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merous case reports of connective tissue disease in women with gel-, and a few with saline-filled, breast implants, a listing of such anecdotal evidence was not considered profitable. These case reports can be found in the references of this report. Many of them have been reviewed by Sánchez-Guerrero et al. (1994), and some deficiencies of these reports have been listed by Kurland and Homburger (1996), including: poor or absent case definition; failure to apply conventional diagnostic criteria; lack of identification of type of implant; silicone injections of questionable composition; unknown disease status prior to implant; lack of a consistent latent period; and inconsistent effects on symptoms after explantation (Kurland and Homburger, 1996).

The committee found 11 published cohort studies (Edworthy et al., 1998; Friis et al., 1997a; Gabriel et al., 1994; Giltay et al., 1994; Hennekens et al., 1996; Nyrén et al., 1998a; Park et al., 1998; Sánchez-Guerrero et al., 1995a,b; Schusterman et al., 1993; Weisman et al., 1988; and K.E. Wells et al., 1994), five case control studies (Bums et al., 1996; Englert et al., 1996; Hochberg et al., 1996; Strom et al., 1994; and Williams et al., 1997), and one cross-sectional study (Goldman et al., 1995), a total of 17 epidemiological studies of rheumatic diseases. The cohort studies were carried out in different locations in the United States and abroad: Alberta, Canada (Edworthy et al., 1998), Denmark (Friis et al., 1997a), Olmsted County, Minnesota (Gabriel et al., 1994), Amsterdam, Holland (Giltay et al., 1994), national samples in the United States (Hennekens et al., 1996 and Sánchez-Guerrero et al., 1995a,b), Sweden (Nyrén et al., 1998a), southeast Scotland (Park et al., 1998), Texas (Schusterman et al., 1993), San Diego (Weisman et al., 1988), and Florida (Wells et al., 1994). The five case-control studies were performed in Michigan (Burns et al., 1996), Sidney, Australia (Englert et al., 1996), San Diego, Baltimore-Washington, D.C., Pittsburgh (Hochberg et al., 1996), Philadelphia (Strom et al., 1994), and across the United States (Williams et al., 1997). The cross-sectional study was done in Atlanta, Georgia (Goldman et al., 1995). The principal results of these studies, that is, the risk of CTD associated with silicone breast implants, are summarized in Table 8-1.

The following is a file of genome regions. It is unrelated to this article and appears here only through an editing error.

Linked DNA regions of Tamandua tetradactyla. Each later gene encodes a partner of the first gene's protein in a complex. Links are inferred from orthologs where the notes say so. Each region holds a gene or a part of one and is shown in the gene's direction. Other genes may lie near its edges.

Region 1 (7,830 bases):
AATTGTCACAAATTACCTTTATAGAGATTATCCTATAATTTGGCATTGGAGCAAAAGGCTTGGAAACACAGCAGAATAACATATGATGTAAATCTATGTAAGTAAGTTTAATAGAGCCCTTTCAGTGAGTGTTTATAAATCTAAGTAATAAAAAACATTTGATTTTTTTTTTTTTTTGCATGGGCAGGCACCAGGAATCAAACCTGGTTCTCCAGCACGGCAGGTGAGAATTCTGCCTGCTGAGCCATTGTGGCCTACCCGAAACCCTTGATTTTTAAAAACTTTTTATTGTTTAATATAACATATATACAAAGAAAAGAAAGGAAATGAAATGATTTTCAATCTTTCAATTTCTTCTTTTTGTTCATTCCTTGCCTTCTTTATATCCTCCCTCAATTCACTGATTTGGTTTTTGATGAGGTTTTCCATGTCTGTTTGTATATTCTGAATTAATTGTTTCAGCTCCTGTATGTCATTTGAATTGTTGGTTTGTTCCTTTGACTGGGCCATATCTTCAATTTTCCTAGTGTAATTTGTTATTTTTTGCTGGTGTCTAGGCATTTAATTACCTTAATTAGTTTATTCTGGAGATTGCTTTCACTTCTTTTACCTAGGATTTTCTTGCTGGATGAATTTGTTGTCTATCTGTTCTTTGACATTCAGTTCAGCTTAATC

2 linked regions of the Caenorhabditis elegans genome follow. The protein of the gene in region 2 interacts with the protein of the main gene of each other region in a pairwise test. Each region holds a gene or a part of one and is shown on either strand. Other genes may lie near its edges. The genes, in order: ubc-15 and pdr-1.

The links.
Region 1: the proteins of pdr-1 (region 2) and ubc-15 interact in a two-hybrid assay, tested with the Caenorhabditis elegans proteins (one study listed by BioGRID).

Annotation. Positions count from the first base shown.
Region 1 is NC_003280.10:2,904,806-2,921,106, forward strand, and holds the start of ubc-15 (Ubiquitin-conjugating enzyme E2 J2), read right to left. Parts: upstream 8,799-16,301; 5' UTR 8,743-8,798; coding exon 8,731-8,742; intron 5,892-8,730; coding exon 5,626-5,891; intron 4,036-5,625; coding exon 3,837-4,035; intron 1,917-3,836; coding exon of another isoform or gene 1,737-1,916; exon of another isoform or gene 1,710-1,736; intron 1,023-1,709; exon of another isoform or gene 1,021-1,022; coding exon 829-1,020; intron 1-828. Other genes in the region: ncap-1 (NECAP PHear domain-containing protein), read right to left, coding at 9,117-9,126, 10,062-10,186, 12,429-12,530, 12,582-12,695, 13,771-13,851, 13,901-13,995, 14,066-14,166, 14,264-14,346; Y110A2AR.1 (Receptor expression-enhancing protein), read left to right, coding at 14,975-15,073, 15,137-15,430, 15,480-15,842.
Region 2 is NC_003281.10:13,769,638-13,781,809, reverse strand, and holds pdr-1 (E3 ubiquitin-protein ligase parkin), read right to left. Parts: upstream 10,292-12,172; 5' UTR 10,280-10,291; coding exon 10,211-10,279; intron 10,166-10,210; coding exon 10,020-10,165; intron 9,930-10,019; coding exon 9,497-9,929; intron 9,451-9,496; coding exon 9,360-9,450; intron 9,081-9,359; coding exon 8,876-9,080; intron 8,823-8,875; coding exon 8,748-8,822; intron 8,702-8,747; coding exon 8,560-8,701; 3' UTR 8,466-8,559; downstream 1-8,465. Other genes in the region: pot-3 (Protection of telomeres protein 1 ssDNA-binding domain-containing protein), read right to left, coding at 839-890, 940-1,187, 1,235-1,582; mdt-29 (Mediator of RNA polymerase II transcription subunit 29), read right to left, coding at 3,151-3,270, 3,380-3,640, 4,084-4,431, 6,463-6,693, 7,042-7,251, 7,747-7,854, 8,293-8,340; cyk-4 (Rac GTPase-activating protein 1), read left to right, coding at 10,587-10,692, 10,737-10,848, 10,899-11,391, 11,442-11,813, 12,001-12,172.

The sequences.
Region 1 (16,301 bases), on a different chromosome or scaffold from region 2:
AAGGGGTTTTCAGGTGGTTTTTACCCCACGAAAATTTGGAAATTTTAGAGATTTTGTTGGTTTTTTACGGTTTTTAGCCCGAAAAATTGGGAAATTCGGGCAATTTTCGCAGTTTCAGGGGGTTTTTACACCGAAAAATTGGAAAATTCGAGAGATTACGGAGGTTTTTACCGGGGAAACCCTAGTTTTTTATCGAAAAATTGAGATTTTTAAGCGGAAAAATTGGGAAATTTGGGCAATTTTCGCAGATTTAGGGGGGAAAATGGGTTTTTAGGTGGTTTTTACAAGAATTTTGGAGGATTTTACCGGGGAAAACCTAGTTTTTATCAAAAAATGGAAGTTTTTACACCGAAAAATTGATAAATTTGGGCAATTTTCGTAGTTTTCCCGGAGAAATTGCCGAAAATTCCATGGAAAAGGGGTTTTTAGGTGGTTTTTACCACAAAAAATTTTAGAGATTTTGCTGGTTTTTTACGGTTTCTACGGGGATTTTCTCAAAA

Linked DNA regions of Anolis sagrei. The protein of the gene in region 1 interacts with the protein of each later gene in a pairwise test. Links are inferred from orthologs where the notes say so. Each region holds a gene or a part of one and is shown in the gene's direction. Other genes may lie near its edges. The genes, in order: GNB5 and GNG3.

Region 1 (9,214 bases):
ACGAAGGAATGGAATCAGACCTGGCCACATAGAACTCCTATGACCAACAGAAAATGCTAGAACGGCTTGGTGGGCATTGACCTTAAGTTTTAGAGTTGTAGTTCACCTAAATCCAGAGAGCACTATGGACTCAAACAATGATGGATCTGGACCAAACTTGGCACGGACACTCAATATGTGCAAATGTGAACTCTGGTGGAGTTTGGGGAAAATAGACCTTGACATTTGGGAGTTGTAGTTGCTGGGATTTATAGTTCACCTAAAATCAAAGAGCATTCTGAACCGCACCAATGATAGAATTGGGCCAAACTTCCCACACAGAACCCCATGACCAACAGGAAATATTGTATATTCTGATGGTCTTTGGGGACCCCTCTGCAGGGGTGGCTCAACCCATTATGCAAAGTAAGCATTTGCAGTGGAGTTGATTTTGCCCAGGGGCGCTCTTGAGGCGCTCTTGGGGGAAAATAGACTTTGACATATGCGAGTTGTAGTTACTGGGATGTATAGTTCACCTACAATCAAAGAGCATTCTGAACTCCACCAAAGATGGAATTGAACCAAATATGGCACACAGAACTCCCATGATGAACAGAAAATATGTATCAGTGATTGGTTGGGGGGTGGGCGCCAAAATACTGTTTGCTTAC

Cross-Sectional Study

Goldman et al. (1995) conducted a cross-sectional study using the computerized clinic records of 4,229 women, primarily with RA, seen in a rheumatology practice between 1982 and 1992. He found 721 women with connective tissue disease (12 with implants) and 3,508 control women (138 with implants) (85% of the implants were gel filled, 4% saline filled and 12% unknown). The adjusted odds ratio for all RA and connective tissue disease was 0.52 (95% confidence interval [CI], 0.29-0.92), even

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